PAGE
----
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Ex-court clerk replaces longtime judge who retired Canfield appointed to complete Berger's term through end of year, will run for election

There has been a changing of the guard in Town Court, with the retirement of longtime Judge George R. Berger and the appointment of his former court clerk, Mary A. Canfield, as his replacement.

Berger, 65, joined the bench in January 1998 and resigned earlier this month with plans to move to Phoenix, where he and his wife, Ruth, have purchased a home near their son, George. A retired state trooper, Berger currently works in security at the federal courthouse in Buffalo.

He hired Canfield as his first court clerk, a part-time position. Canfield later became court clerk for Town Justice Robert J. Botzer, a position she has held for the past five years. In addition, after working 13 years as a part-time school nurse in the Wilson School District, Canfield is now the full-time nurse in Thomas Marks Elementary School.

The Town Board appointed Canfield to fill Berger's term for the remaining year. She intends to run for a full, four-year term in the November election. The position pays $15,225 per year.

"I don't think the Town Board could have made a better choice than Mary," Berger said. "This is a perfect fit for her. She was always curious enough to read everything that came in, and she'd look up anything she hadn't seen before. She has the aptitude and interest for the job. I expect she'll do a great job."

Canfield, a Wilson native, received a nursing degree from Niagara County Community College. She and her husband, Kirk, a fruit and vegetable farmer, live on Daniels Road and are the parents of two sons, Matthew and Paul.

She is one of only a handful of female judges in Niagara County.

"I think you have to be fair and unbiased," Canfield said, "but I don't know that women are any more so than men. You can only deal with what you have in front of you as a judge, regardless of what that person was like as a child in school, for example. You can't prejudge people. You have to hear all of the facts and make your decision based on what's in front of you."

Berger agreed this may be one of the biggest challenges for a small-town judge, where everyone knows everyone else.

"I found that I had to completely divorce myself from everything else and consider only what was brought before me, not what I saw or knew from outside the bench," Berger said. "It's not always a case of guilt or innocence, but rather, what can be proven."

Berger said that probably half of the cases he presided over involved traffic violations, but the most difficult were "the civil cases -- Small Claims Court -- where two people disagree and it's emotionally charged."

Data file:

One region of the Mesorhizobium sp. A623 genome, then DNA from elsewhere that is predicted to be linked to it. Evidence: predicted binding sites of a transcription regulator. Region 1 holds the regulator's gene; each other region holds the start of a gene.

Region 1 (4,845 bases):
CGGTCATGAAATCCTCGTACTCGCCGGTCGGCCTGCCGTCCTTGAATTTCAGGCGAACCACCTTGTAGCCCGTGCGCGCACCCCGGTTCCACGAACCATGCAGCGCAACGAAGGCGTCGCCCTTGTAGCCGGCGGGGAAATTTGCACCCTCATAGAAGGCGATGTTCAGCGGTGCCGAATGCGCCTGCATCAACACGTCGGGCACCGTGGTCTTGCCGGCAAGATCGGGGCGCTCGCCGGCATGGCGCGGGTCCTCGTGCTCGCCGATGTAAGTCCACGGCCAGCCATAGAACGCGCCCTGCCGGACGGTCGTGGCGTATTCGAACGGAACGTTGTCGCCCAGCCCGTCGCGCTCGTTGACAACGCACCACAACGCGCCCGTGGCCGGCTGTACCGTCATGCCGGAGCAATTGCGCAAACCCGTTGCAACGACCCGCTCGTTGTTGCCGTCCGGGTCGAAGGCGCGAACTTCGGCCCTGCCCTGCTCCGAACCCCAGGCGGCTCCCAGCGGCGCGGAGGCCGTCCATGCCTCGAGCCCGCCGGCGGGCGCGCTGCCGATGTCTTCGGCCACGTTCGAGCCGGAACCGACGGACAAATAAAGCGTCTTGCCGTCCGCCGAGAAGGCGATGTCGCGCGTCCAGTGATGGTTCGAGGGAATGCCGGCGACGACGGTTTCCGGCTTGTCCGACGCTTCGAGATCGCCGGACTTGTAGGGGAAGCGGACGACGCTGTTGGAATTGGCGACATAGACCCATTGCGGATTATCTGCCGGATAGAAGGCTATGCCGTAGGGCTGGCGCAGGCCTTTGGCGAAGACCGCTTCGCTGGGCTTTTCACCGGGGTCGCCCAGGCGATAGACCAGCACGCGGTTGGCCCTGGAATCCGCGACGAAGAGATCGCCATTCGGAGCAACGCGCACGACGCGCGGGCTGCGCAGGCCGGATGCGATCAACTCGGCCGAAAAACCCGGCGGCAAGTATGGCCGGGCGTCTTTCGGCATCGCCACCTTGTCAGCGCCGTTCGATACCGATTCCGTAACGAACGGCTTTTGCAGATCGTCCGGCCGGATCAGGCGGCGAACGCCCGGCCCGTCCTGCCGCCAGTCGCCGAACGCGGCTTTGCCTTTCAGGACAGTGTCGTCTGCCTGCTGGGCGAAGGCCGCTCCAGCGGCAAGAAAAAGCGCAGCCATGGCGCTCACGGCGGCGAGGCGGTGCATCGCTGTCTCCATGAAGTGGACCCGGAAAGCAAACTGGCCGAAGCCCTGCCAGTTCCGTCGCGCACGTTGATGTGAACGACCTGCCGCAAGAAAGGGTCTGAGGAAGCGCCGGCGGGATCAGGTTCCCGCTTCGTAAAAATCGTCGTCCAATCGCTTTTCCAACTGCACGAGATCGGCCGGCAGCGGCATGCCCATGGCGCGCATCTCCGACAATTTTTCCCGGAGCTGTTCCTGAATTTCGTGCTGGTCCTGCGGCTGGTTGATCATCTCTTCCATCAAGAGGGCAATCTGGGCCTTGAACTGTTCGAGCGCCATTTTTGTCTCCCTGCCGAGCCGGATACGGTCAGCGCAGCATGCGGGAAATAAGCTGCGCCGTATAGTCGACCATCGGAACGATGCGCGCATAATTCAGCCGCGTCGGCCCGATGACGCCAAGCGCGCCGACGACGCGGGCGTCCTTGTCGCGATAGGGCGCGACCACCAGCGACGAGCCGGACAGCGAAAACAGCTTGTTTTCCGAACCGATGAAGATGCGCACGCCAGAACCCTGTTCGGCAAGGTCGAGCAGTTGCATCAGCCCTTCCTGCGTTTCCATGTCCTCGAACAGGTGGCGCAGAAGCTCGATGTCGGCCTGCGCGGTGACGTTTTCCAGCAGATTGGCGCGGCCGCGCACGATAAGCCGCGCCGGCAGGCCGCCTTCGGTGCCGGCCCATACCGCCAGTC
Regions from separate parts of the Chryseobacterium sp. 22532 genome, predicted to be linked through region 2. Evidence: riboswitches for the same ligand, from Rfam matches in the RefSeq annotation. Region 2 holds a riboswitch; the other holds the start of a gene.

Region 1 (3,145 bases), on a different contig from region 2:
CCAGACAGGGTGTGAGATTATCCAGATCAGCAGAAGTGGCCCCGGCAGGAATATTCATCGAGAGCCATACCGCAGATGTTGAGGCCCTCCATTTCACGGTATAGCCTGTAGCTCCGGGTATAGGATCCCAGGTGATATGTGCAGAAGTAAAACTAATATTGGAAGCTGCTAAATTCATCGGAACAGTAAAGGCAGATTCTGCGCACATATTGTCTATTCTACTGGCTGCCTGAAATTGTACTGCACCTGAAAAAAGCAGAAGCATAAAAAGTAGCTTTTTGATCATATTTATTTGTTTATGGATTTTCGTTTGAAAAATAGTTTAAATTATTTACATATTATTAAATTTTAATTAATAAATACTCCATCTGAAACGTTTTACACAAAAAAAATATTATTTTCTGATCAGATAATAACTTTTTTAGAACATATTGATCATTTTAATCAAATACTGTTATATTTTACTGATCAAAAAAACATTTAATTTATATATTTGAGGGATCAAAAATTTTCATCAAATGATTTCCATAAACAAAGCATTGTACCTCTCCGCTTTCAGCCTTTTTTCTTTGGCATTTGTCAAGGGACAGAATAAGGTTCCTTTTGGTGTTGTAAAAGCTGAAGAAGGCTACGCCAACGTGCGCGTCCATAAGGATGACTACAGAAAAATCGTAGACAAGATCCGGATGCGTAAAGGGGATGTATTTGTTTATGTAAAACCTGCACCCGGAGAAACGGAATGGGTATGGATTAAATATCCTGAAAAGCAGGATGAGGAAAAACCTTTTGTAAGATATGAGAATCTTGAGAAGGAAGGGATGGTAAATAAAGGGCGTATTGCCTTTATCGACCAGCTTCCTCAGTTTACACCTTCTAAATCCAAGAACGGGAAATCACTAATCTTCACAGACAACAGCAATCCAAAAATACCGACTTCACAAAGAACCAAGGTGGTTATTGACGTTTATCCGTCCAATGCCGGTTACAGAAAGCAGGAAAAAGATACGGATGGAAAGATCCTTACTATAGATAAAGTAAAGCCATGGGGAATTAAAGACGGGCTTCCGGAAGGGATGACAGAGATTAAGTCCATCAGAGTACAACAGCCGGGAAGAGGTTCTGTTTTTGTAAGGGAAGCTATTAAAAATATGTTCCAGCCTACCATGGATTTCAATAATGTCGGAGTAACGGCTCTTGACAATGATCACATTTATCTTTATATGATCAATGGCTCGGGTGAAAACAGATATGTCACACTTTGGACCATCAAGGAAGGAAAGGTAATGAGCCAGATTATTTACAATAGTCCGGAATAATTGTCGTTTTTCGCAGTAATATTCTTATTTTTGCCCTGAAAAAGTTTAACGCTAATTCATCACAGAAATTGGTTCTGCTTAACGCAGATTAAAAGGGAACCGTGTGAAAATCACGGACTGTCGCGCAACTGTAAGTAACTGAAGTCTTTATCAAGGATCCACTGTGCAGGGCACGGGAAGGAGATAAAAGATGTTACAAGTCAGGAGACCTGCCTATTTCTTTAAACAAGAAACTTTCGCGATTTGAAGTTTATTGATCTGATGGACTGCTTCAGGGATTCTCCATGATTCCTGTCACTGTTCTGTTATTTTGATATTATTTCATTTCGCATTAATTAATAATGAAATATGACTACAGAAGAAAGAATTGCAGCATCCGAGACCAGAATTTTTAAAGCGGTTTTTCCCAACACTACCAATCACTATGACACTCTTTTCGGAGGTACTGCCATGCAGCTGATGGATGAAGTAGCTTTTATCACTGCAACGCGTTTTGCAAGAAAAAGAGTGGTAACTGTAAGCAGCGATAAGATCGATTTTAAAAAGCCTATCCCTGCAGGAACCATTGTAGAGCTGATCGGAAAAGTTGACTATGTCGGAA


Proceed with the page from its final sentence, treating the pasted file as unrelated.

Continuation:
He said the Wilson High School hazing case was the most difficult one he handled. On July 6, 2009, Berger dismissed the criminal case against high school baseball coaches Thomas J. Baia and William M. Atlas after Niagara County Assistant District Attorney Robert Zucco -- with no explanation -- moved to drop child endangerment charges against the coaches.

Three former players were charged with roughing up younger players on April 17, 2008, on the bus as it returned to Wilson from a game in Niagara Falls, with Baia and Atlas on board. One player, age 19, pleaded guilty to child endangerment charges and was sentenced in private as a youthful offender. He did not receive jail time, according to lawyers involved in the case, but they would not say what punishment was given. Berger acquitted the other two players, each 17 when they were charged, after a four-day nonjury trial.

"It was the only one that kept me up at night," Berger said. "I'd have trouble sleeping and get up in the middle of the night and go on the computer to do more research.

"People asked me why I didn't recuse myself from that case and I said, 'I didn't take this job only for the easy cases. You have to take the difficult ones, too.' And I don't think it would have been any easier for any other judge."

Berger was born in Niagara Falls and attended Wilson schools, DeSales High School in Lockport and Newfane High School, before following his brother to Los Angeles, where he graduated from high school.

After a two-year stint in the U.S. Army, he returned to the area and joined the State Police, receiving his associate's degree in criminal justice from Genesee Community College.

In addition to their son, Berger and his wife have a daughter, Sally Sklar.

Berger made an unsuccessful bid for Niagara County sheriff in 1993. He was appointed to the Wilson Town Board in 1994, serving until December 1997, following his election as town justice. He ran undefeated for three more terms on the bench.

"The most enjoyable part of the job was performing weddings," he said. "I probably had about a dozen or so a year."

Canfield said of Berger, "I think he's done an excellent job, and he's served his community well."


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